Fears about ending Don’t Ask, Don’t Tell in the military were baseless and overblown, Pentagon finds

Concerns ended up being a “nonissue” according to a report from the Joint Chiefs of Staff’s research unit.
Nicholas Slayton Avatar
Recruits stand in formation during their initial drill evaluation Feb. 10, 2014, at Marine Corps Recruit Depot Parris Island, S.C. (Cpl. Octavia Davis/U.S. Marine Corps)

It’s been 11 years since Don’t Ask Don’t Tell was repealed. At the time it was done away with, there were heavy arguments about letting LGBTQ Americans openly serve in the armed forces. Those debates were even inside the Department of Defense. A Pentagon report, written in 2021 but released this year highlights just how much military leaders worried and argued that changing the policy would impact unit cohesion and combat readiness. It also shows that when all was said and done and Don’t Ask, Don’t Tell — which banned discrimination but also barred openly gay, lesbian and bisexual people from serving — was repealed in 2011, their concerns ended up being overwrought. 

In fact, by the time Gen. Martin Dempsey, chairman of the Joint Chiefs of Staff spoke with then-Secretary of Defense Leon Panetta in 2013, he said the repeal of Don’t Ask Don’t Tell two years prior had “no impact” on aspects such as combat readiness, recruitment or unit retention. But before that change, there were serious disagreements, with members of the Joint Chiefs even expressing their frustrations with differing views to the secretary of defense. 

The report, “Repealing Don’t Ask, Don’t Tell: A Historical Perspective from the Joint Chiefs of Staff,” comes from the Joint History and Research Office, a research arm of the Department Of Defense that focuses on documenting the actions and policies of the Joint Chiefs of Staff. The repeal has been law for more than a decade and the fears about an erosion of unit cohesion across the military did not come to pass, but the report — which was published in March 2021 but released to the public this year — offers direct insight into how the chiefs of staff of the different service branches viewed DADT and its repeal. 

For decades, homosexuality had been seen by leaders as incompatible with military service, even as LGBTQ Americans volunteered to serve. Don’t Ask Don’t Tell was enacted in 1994 as a kind of compromise compared to the previous policy. During its time in place, more than 13,000 service members were removed from active duty when their sexual orientation was outed. 

But when the conflicts in the Global War on Terror broke out — and as public attitudes toward gay, lesbian and bisexual Americans began to shift — it was clear that any issue in the wars wasn’t tied to troops’ sexuality. During the 2008 election and the transition to the Obama administration, support was shifting toward a repeal, but most of the Joint Chiefs of Staff, barring Vice Chairman Marine Gen. James Cartwight thought it would be “unwise” to do so. But the Senate Armed Service Committee pressed the issue, forcing the Joint Chiefs to do their own internal review.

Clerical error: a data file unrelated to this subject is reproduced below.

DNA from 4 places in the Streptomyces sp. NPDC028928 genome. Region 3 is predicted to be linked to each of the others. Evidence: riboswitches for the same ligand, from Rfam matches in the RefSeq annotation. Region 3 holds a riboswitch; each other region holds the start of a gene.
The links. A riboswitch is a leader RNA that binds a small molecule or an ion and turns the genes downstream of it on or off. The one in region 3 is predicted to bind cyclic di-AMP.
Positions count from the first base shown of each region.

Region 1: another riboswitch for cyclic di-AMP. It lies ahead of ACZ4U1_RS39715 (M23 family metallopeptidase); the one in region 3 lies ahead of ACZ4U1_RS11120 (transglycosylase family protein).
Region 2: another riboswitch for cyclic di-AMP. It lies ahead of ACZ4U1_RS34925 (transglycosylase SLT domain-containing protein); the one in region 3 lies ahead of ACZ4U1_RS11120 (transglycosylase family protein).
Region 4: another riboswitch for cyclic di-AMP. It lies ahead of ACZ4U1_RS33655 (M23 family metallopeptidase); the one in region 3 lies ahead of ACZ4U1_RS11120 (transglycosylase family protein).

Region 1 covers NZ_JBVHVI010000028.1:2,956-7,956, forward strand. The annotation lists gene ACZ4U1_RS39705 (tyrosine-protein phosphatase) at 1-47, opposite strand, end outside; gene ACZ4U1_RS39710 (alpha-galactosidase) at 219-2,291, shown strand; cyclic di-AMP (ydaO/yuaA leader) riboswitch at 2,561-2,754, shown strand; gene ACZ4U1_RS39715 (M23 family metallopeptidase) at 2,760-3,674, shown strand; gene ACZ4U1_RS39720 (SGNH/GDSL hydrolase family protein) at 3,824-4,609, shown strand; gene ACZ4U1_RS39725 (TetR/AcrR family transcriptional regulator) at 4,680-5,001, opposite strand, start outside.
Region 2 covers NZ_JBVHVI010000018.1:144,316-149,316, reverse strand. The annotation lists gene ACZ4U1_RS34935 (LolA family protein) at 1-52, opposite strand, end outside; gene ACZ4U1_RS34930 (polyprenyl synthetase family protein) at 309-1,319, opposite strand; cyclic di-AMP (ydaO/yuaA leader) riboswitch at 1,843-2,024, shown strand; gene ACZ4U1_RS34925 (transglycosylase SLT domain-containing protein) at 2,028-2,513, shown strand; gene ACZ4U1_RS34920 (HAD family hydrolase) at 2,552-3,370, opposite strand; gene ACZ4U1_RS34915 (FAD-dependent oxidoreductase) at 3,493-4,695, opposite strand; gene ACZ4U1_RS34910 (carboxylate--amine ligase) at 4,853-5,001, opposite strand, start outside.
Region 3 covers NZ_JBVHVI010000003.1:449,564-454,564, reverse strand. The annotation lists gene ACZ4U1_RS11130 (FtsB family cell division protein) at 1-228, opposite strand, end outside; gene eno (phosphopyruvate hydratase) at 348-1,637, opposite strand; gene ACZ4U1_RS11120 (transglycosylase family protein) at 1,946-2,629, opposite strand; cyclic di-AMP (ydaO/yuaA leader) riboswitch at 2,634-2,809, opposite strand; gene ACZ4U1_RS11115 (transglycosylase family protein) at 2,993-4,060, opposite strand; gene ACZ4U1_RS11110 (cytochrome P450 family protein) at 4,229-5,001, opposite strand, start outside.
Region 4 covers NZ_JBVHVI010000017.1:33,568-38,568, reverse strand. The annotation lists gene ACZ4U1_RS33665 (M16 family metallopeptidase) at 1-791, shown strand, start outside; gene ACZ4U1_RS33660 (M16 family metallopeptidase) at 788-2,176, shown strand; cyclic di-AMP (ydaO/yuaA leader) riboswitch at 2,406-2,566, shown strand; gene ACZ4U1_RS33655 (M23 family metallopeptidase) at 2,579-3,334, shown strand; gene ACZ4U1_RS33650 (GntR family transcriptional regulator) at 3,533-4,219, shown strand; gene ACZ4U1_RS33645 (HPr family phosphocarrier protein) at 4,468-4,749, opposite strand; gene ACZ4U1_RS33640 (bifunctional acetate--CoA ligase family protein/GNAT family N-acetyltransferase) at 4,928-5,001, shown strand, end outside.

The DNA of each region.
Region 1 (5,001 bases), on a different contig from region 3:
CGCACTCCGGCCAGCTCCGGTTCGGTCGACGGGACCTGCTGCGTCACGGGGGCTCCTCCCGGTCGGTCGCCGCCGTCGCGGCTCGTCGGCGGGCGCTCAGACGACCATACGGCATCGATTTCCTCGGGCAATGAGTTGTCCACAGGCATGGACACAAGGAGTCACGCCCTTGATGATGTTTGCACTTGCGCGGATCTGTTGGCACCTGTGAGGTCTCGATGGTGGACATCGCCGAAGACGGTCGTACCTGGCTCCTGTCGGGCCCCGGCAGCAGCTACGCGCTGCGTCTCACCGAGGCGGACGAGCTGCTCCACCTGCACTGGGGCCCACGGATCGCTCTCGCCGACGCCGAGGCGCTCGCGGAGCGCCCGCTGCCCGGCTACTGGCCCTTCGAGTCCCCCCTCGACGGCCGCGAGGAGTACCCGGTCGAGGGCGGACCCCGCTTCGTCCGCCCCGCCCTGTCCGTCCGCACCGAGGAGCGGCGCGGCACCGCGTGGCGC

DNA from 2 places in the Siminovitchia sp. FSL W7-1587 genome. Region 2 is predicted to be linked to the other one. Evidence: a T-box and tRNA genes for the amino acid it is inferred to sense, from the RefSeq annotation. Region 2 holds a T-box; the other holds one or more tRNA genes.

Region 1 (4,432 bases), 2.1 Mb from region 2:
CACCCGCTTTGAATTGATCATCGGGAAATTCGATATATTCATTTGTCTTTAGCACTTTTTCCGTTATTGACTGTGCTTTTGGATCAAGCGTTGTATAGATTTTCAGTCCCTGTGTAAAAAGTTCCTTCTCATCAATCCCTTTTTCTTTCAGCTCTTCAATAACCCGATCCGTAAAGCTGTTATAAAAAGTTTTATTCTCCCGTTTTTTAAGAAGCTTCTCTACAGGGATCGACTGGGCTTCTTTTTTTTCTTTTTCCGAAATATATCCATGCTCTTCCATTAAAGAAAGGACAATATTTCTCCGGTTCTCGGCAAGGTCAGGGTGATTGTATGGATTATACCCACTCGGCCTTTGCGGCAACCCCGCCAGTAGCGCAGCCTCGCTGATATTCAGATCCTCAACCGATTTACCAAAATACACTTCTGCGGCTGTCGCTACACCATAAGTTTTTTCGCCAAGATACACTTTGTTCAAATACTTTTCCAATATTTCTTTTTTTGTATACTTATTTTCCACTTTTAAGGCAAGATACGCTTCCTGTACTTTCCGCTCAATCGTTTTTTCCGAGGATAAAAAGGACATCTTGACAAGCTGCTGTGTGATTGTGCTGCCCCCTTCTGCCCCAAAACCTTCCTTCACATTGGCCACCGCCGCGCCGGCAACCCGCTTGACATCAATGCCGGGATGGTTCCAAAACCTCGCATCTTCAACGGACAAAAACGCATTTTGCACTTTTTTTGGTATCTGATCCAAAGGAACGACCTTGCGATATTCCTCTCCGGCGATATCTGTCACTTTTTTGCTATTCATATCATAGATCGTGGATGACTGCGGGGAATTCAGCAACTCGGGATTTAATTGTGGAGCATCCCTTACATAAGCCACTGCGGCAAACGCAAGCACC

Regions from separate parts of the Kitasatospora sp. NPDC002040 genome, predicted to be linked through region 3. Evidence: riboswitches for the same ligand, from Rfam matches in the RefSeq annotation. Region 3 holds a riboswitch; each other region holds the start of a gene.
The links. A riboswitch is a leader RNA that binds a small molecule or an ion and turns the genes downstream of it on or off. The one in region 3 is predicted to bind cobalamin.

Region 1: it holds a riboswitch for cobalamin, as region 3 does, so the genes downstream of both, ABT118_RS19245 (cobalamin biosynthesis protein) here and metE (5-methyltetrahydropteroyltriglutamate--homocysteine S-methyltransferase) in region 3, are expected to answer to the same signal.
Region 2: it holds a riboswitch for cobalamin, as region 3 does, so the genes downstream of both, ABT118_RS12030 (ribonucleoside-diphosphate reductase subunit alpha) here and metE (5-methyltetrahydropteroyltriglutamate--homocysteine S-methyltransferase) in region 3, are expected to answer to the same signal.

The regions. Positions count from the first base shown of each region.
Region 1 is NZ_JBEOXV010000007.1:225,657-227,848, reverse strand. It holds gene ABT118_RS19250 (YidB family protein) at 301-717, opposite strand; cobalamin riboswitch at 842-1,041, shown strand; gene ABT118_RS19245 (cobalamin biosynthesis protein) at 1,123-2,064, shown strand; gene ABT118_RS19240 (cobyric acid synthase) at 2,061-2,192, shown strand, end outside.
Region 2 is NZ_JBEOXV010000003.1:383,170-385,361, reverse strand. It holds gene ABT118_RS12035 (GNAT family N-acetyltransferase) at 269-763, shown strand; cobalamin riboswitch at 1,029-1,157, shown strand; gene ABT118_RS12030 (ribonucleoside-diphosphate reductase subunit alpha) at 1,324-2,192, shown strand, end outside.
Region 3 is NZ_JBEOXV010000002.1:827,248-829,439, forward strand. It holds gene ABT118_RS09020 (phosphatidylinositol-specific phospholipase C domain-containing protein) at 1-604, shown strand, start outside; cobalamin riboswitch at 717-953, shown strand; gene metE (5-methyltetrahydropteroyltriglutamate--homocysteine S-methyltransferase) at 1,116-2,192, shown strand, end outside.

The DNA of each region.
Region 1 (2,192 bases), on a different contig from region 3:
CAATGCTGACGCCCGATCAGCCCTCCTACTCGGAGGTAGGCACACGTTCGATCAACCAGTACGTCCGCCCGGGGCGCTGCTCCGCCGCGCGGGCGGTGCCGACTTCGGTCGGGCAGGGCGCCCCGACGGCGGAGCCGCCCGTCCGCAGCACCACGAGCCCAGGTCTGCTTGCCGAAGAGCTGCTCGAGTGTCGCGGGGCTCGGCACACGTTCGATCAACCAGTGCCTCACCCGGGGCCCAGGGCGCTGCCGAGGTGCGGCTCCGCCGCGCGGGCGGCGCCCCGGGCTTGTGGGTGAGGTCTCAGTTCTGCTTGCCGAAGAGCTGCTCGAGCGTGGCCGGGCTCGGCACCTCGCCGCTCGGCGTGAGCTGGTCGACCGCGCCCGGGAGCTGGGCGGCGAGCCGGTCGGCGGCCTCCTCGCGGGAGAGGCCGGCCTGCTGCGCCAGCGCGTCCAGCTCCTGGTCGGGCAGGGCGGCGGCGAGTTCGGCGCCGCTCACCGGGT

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That’s when disputes heated up, the report said. While the administration moved for changing the policy, the members of the Joint Chiefs of Staff found themselves at odds. Then-Chairman Navy Adm. Mike Mullen spoke before Congress sharing his personal beliefs, saying he was troubled by the policy. The other chiefs of staff found themselves angered at him speaking on his own about his own views, rather than representing the organization as a whole. They expressed their concerns to then-Secretary of Defense Robert Gates, bringing up the need to consult their forces to make sure such a change wouldn’t negatively impact unit readiness. 

The report admits there were disputes and disagreements from the chiefs of staff on Don’t Ask Don’t Tell and repealing it, until that repeal finally happened. But even  when speaking to the Senate about the policy and possibility of a repeal, the Joint Chiefs were at odds. Some favored an eventual but not immediate repeal. The only thing they did clearly agree on was that if a new policy was implemented they would need to implement it without bickering or disputes.

One concern that went through Pentagon leadership was whether they would have any actual say in the decision — Gates told the Senate there was a chance the policy could change through court order, rather than through DoD directive. Military leadership wanted a clear implementation plan. 

One of the most striking parts of the report is the “Nonissue” section. It looks at the military’s own internal reviews of its metrics after the policy was repealed, and it’s rather stark in, as the title says, LGBTQ troops serving openly was a “nonissue.” Leaders admit their concerns ended up being warrantless.

Don’t Ask Don’t Tell was seen as an improvement over the previous military policy that discriminated against and discharged troops for their sexuality when it was put in place, but for the 17 years it was in effect, it still hurt many troops who had to hide who they were or were ousted from service. One of those was Timothy Jones, a sailor who served in the Navy from 1998 until his 2000 discharge under Don’t Ask Don’t Tell. He told Task & Purpose in 2018 how that still haunted him and his experience. 

“Everyone gets supported and decorated when they’ve done their full service or gone to war, and that wasn’t me,” he said. “I didn’t feel I had earned the right to be a veteran.”

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